"Urban Mining" has potential for meeting China's circular economy goals

China categorizes metal stock from manufactured products at end-of-use as "anthropogenic minerals." Our study suggests this stock has potential to meet future demand of key critical metals.

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There has been growing debate about the extent to which mining of metals from natural sources should be expanded versus a focus on a "circular economy" through which reuse, remanufacturing or recycling could meet demand. The United Nations International Resource Panel has engaged with this matter in a recent report on mineral resource governance and concluded that recycling would increase considerably over the next 3 decades but would be inadequate to meet future growth in demand for green technologies. The World Bank's released a report last week on "Minerals for Climate Action" and concluded that: "Even with large increases in recycling — including a scenario where 100 percent end of life (EOL) recycling is achieved — there is still likely to be strong demand for primary minerals. This is especially the case for those minerals with the highest growth in demand, which lack existing material to recycle and reuse." Earlier research published in Nature by us in 2017 had concluded that for copper recycling was not likely to meet demand, and mining supply itself could be constrained due to errant exploration planning and conflicts.

However, in our recent paper published in Nature Communications, we turn our attention specifically to China which is the world's largest producer of numerous minerals and also the most populous consumer of key mineral products.  In this analysis with new data we consider three product groups, 30 products, and use the revised Weibull lifespan model to map the generation of anthropogenic mineral and 23 types of the capsulated materials by targeting their evolution from 2010 to 2050. Total weight of anthropogenic mineral on average in China reached 39 Mt in 2010, but it will double in 2022 and quadruple in 2045. Stocks of precious metals and rare earths will increase faster than most base materials. The total economic potential in yearly-generated anthropogenic mineral is anticipated to grow markedly from 100 billion US$ in 2020 to 400 billion US$ in 2050. Furthermore, anthropogenic mineral of around 20 materials will be capable to meet projected consumption of three product groups by 2050.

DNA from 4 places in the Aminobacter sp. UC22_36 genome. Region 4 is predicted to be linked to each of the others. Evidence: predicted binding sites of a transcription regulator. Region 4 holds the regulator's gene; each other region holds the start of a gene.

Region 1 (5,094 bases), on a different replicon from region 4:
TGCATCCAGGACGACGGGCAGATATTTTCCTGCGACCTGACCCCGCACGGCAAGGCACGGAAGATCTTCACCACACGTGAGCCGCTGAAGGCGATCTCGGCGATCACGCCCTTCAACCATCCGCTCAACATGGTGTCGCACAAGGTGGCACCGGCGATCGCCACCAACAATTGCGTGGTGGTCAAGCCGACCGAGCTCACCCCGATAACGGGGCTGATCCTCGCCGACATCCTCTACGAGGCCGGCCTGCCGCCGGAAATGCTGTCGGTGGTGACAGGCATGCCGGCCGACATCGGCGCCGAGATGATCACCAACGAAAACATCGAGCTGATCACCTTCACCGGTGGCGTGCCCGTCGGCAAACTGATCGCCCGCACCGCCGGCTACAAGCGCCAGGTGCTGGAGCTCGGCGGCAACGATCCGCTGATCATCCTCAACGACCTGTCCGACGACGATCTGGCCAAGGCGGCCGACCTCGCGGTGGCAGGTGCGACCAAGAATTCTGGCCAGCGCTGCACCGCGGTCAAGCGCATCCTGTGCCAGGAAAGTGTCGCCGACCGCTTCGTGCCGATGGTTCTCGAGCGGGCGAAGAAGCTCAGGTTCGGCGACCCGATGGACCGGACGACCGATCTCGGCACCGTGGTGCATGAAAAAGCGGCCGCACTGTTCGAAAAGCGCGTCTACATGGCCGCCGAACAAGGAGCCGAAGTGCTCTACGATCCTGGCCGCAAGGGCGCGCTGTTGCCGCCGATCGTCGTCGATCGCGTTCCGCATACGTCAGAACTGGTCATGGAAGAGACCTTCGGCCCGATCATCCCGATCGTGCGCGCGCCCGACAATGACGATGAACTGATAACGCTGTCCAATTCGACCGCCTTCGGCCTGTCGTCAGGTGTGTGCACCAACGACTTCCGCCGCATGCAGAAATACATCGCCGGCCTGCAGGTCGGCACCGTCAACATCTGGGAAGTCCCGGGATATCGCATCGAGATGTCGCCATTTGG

This research has important implications about balancing investment in primary mining versus "urban mining" from existing infrastructure and products. The importance of tracking metals in constructed and built products, while ensuring that they are not disposed or rendered into higher states of entropy is essential. Overall, the durability of products needs to be considered in concert with their declining energy and performance efficiency over time. In some cases the availability of such obsolescent and energy inefficient products for recycling stock maybe more ecologically beneficial than simply increasing their lifespan. It is also possible that more durable products are less recyclable and vice versa more recyclable products are less durable. Aggregate changes in demand for the particular material over time as well as whether the metal is being downcycled or not, will impact whether an equilibrium between recycling stock and material inputs for new products is possible.

Policies around encouraging a circular economy from anthropogenic mineral stocks for recycling should keep in mind concerns about rebound effects and aggregate consumption. Recycling, should not itself be used as an excuse or validation for excess consumption patterns. Furthermore, the techniques involved in recycling need to be considered in terms of their chemical intensity as well as occupational hazards in disassembly, particularly for electronic wastes. Better modularity of design of products can address these concerns to some degree to make disassembly easier and less noxious. In short, a systems dynamic approach to understanding the various aspects of primary and secondary material flows and overall consumption parameters is needed. Such an integrative approach and careful evaluation of urban anthropogenic mineral stocks can help us reach the targets of the United Nations' Sustainable Development Goal on Responsible Production and Consumption (SDG12).

Saleem H. Ali

Blue and Gold Distinguished Professor of Energy and the Environment, University of Delaware and GEF Science Panel

Saleem H. Ali is the Blue and Gold Distinguished Professor of Energy and the Environment at the University of Delaware (joint tenured appointments in Geography and the Joseph Biden School of Public Policy); Senior Fellow at Columbia University's Center on Sustainable Investment; and Honorary Professor at the University of Queensland (Australia). He is also a member of the United Nations International Resource Panel and the Scientific and Technical Advisory Panel of the Global Environment Facility. His latest book is Earthly Order: How Natural Laws Define Human Life (Oxford University Press, 2022) Twitter @saleem_ali